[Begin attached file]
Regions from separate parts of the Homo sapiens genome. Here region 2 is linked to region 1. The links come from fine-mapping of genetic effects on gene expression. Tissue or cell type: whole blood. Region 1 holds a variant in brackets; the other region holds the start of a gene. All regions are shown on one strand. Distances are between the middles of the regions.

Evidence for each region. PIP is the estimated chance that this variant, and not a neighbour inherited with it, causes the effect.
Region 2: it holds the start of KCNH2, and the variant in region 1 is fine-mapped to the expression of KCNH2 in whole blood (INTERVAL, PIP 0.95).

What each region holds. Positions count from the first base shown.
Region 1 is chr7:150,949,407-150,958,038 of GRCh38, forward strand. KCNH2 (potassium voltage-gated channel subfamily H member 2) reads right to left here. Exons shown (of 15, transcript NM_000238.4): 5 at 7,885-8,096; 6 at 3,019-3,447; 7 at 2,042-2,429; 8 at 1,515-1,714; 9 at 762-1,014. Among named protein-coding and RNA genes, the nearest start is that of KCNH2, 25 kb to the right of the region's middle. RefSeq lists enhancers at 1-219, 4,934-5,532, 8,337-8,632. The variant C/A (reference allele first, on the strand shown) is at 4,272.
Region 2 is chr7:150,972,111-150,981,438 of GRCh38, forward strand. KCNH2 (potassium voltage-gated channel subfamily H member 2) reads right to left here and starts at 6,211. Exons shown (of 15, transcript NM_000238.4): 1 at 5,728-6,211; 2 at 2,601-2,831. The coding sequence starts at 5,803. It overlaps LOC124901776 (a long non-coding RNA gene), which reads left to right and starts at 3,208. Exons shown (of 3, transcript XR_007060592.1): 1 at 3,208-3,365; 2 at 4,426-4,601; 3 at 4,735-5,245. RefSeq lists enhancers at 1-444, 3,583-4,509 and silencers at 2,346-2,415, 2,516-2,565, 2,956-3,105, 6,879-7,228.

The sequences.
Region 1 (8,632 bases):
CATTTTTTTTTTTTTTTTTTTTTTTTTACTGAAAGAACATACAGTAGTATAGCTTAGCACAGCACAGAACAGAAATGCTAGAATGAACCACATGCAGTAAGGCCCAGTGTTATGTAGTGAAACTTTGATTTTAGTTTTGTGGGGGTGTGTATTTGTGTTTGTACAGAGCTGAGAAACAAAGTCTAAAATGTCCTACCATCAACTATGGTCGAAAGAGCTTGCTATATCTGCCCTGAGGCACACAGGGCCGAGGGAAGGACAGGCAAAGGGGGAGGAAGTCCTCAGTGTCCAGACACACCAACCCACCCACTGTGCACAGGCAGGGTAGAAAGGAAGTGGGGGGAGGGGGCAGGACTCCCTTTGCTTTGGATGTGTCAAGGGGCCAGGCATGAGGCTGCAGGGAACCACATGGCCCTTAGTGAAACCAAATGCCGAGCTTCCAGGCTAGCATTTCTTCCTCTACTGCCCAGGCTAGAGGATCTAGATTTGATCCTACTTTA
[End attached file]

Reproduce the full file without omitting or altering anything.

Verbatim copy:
Regions from separate parts of the Homo sapiens genome. Here region 2 is linked to region 1. The links come from fine-mapping of genetic effects on gene expression. Tissue or cell type: whole blood. Region 1 holds a variant in brackets; the other region holds the start of a gene. All regions are shown on one strand. Distances are between the middles of the regions.

Evidence for each region. PIP is the estimated chance that this variant, and not a neighbour inherited with it, causes the effect.
Region 2: it holds the start of KCNH2, and the variant in region 1 is fine-mapped to the expression of KCNH2 in whole blood (INTERVAL, PIP 0.95).

What each region holds. Positions count from the first base shown.
Region 1 is chr7:150,949,407-150,958,038 of GRCh38, forward strand. KCNH2 (potassium voltage-gated channel subfamily H member 2) reads right to left here. Exons shown (of 15, transcript NM_000238.4): 5 at 7,885-8,096; 6 at 3,019-3,447; 7 at 2,042-2,429; 8 at 1,515-1,714; 9 at 762-1,014. Among named protein-coding and RNA genes, the nearest start is that of KCNH2, 25 kb to the right of the region's middle. RefSeq lists enhancers at 1-219, 4,934-5,532, 8,337-8,632. The variant C/A (reference allele first, on the strand shown) is at 4,272.
Region 2 is chr7:150,972,111-150,981,438 of GRCh38, forward strand. KCNH2 (potassium voltage-gated channel subfamily H member 2) reads right to left here and starts at 6,211. Exons shown (of 15, transcript NM_000238.4): 1 at 5,728-6,211; 2 at 2,601-2,831. The coding sequence starts at 5,803. It overlaps LOC124901776 (a long non-coding RNA gene), which reads left to right and starts at 3,208. Exons shown (of 3, transcript XR_007060592.1): 1 at 3,208-3,365; 2 at 4,426-4,601; 3 at 4,735-5,245. RefSeq lists enhancers at 1-444, 3,583-4,509 and silencers at 2,346-2,415, 2,516-2,565, 2,956-3,105, 6,879-7,228.

The sequences.
Region 1 (8,632 bases):
CATTTTTTTTTTTTTTTTTTTTTTTTTACTGAAAGAACATACAGTAGTATAGCTTAGCACAGCACAGAACAGAAATGCTAGAATGAACCACATGCAGTAAGGCCCAGTGTTATGTAGTGAAACTTTGATTTTAGTTTTGTGGGGGTGTGTATTTGTGTTTGTACAGAGCTGAGAAACAAAGTCTAAAATGTCCTACCATCAACTATGGTCGAAAGAGCTTGCTATATCTGCCCTGAGGCACACAGGGCCGAGGGAAGGACAGGCAAAGGGGGAGGAAGTCCTCAGTGTCCAGACACACCAACCCACCCACTGTGCACAGGCAGGGTAGAAAGGAAGTGGGGGGAGGGGGCAGGACTCCCTTTGCTTTGGATGTGTCAAGGGGCCAGGCATGAGGCTGCAGGGAACCACATGGCCCTTAGTGAAACCAAATGCCGAGCTTCCAGGCTAGCATTTCTTCCTCTACTGCCCAGGCTAGAGGATCTAGATTTGATCCTACTTTA